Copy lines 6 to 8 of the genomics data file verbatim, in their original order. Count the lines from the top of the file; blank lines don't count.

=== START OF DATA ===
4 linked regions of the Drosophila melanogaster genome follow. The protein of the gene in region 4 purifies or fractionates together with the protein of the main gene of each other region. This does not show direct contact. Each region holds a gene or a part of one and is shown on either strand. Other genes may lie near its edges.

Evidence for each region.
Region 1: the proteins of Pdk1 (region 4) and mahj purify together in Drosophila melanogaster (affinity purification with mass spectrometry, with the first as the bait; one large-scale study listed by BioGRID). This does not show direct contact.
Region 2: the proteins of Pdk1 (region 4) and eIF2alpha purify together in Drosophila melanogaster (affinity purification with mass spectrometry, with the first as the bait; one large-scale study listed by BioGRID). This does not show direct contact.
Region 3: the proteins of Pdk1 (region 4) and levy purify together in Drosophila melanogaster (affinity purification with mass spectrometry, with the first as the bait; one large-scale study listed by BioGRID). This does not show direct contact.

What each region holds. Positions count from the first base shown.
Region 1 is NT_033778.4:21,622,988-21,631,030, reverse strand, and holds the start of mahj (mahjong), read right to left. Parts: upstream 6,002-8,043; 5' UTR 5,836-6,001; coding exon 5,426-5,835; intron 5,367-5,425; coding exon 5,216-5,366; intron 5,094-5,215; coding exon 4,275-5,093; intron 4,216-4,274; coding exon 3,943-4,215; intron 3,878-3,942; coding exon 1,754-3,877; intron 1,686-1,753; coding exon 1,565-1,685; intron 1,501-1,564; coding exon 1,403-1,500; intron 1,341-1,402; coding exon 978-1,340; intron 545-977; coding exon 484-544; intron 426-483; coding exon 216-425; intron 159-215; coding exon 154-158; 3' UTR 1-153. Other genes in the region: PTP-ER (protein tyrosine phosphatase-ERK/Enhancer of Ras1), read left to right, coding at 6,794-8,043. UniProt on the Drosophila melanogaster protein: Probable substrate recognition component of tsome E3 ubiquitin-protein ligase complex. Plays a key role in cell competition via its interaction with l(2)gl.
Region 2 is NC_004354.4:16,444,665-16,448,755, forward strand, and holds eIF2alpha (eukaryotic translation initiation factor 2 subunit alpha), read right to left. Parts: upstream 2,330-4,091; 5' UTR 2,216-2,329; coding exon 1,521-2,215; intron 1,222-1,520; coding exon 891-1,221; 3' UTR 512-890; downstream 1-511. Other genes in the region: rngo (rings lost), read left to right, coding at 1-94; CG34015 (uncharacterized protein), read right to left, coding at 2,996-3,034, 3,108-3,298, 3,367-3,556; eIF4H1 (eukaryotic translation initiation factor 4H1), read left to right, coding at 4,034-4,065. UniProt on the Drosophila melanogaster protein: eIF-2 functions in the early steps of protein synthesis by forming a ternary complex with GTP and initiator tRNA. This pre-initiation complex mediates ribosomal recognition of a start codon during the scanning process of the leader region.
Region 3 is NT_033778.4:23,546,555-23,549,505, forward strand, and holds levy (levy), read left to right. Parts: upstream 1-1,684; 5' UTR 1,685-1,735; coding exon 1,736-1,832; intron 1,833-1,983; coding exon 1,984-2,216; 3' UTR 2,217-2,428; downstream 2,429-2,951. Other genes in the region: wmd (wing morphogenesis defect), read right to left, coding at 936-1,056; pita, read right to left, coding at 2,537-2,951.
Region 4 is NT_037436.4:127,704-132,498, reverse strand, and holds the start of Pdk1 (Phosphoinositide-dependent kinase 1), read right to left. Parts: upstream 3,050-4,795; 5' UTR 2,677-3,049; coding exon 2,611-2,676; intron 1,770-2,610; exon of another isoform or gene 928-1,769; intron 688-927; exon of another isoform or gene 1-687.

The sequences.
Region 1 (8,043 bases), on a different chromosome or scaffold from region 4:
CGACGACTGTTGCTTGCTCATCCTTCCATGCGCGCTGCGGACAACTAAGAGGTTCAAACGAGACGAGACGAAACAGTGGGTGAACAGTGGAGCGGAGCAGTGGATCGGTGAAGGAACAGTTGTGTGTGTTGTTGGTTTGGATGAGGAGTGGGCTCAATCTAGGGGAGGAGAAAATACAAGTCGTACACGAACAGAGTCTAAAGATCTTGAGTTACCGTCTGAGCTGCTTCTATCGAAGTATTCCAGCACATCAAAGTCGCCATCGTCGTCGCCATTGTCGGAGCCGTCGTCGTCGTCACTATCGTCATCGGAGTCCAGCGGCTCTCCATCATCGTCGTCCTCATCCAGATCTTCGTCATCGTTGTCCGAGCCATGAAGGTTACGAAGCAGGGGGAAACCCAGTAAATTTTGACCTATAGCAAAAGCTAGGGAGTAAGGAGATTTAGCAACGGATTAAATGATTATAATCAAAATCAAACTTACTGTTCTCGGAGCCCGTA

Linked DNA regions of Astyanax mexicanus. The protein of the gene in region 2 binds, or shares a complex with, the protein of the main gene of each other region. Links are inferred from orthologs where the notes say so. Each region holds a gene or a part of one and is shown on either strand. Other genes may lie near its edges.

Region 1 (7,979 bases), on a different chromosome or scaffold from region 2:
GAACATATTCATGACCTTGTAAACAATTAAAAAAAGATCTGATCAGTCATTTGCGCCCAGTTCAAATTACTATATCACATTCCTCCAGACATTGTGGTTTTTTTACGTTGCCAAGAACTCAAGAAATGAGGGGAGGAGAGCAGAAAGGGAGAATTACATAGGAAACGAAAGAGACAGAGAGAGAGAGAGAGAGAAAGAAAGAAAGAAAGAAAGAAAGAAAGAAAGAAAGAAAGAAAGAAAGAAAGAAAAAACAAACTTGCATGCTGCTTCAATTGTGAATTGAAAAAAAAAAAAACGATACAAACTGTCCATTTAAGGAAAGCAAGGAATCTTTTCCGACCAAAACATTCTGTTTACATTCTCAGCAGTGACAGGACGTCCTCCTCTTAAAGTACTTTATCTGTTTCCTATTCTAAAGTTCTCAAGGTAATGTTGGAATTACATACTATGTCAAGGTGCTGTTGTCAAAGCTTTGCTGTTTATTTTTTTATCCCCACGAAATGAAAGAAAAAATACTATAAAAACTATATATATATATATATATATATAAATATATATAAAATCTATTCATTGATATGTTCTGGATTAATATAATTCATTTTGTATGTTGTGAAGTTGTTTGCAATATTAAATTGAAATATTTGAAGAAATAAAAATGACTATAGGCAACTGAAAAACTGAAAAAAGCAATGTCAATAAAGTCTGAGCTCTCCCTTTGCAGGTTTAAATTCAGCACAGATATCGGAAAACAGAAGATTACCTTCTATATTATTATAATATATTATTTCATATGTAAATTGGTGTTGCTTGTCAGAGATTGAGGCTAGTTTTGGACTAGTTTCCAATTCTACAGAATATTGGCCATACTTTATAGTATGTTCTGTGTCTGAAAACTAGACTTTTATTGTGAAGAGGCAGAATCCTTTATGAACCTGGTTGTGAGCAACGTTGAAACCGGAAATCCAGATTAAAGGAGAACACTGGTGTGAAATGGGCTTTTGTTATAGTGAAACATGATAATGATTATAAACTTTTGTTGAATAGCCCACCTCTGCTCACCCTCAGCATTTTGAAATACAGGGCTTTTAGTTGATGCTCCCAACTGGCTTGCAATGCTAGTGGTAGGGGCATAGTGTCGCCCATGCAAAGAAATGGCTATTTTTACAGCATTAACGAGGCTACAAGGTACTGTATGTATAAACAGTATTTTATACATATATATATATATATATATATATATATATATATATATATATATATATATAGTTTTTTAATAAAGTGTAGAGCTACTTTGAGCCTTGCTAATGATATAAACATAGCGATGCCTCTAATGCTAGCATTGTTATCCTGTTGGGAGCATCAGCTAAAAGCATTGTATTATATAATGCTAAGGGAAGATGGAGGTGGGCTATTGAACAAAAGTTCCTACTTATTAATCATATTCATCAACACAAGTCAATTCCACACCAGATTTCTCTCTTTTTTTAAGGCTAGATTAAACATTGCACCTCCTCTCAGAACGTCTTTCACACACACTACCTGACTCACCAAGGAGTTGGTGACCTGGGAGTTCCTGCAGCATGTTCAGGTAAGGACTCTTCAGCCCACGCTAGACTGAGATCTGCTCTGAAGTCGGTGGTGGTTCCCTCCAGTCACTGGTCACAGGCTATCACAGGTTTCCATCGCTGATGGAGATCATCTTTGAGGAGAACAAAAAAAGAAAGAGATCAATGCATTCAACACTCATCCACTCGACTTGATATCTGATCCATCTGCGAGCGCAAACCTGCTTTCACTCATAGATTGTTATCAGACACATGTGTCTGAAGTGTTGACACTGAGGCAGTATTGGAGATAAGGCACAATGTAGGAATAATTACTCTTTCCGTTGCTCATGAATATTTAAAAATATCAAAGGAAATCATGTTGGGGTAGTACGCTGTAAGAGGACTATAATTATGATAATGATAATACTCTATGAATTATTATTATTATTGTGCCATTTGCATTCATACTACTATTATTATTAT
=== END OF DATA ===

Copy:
What each region holds. Positions count from the first base shown.
Region 1 is NT_033778.4:21,622,988-21,631,030, reverse strand, and holds the start of mahj (mahjong), read right to left. Parts: upstream 6,002-8,043; 5' UTR 5,836-6,001; coding exon 5,426-5,835; intron 5,367-5,425; coding exon 5,216-5,366; intron 5,094-5,215; coding exon 4,275-5,093; intron 4,216-4,274; coding exon 3,943-4,215; intron 3,878-3,942; coding exon 1,754-3,877; intron 1,686-1,753; coding exon 1,565-1,685; intron 1,501-1,564; coding exon 1,403-1,500; intron 1,341-1,402; coding exon 978-1,340; intron 545-977; coding exon 484-544; intron 426-483; coding exon 216-425; intron 159-215; coding exon 154-158; 3' UTR 1-153. Other genes in the region: PTP-ER (protein tyrosine phosphatase-ERK/Enhancer of Ras1), read left to right, coding at 6,794-8,043. UniProt on the Drosophila melanogaster protein: Probable substrate recognition component of tsome E3 ubiquitin-protein ligase complex. Plays a key role in cell competition via its interaction with l(2)gl.
Region 2 is NC_004354.4:16,444,665-16,448,755, forward strand, and holds eIF2alpha (eukaryotic translation initiation factor 2 subunit alpha), read right to left. Parts: upstream 2,330-4,091; 5' UTR 2,216-2,329; coding exon 1,521-2,215; intron 1,222-1,520; coding exon 891-1,221; 3' UTR 512-890; downstream 1-511. Other genes in the region: rngo (rings lost), read left to right, coding at 1-94; CG34015 (uncharacterized protein), read right to left, coding at 2,996-3,034, 3,108-3,298, 3,367-3,556; eIF4H1 (eukaryotic translation initiation factor 4H1), read left to right, coding at 4,034-4,065. UniProt on the Drosophila melanogaster protein: eIF-2 functions in the early steps of protein synthesis by forming a ternary complex with GTP and initiator tRNA. This pre-initiation complex mediates ribosomal recognition of a start codon during the scanning process of the leader region.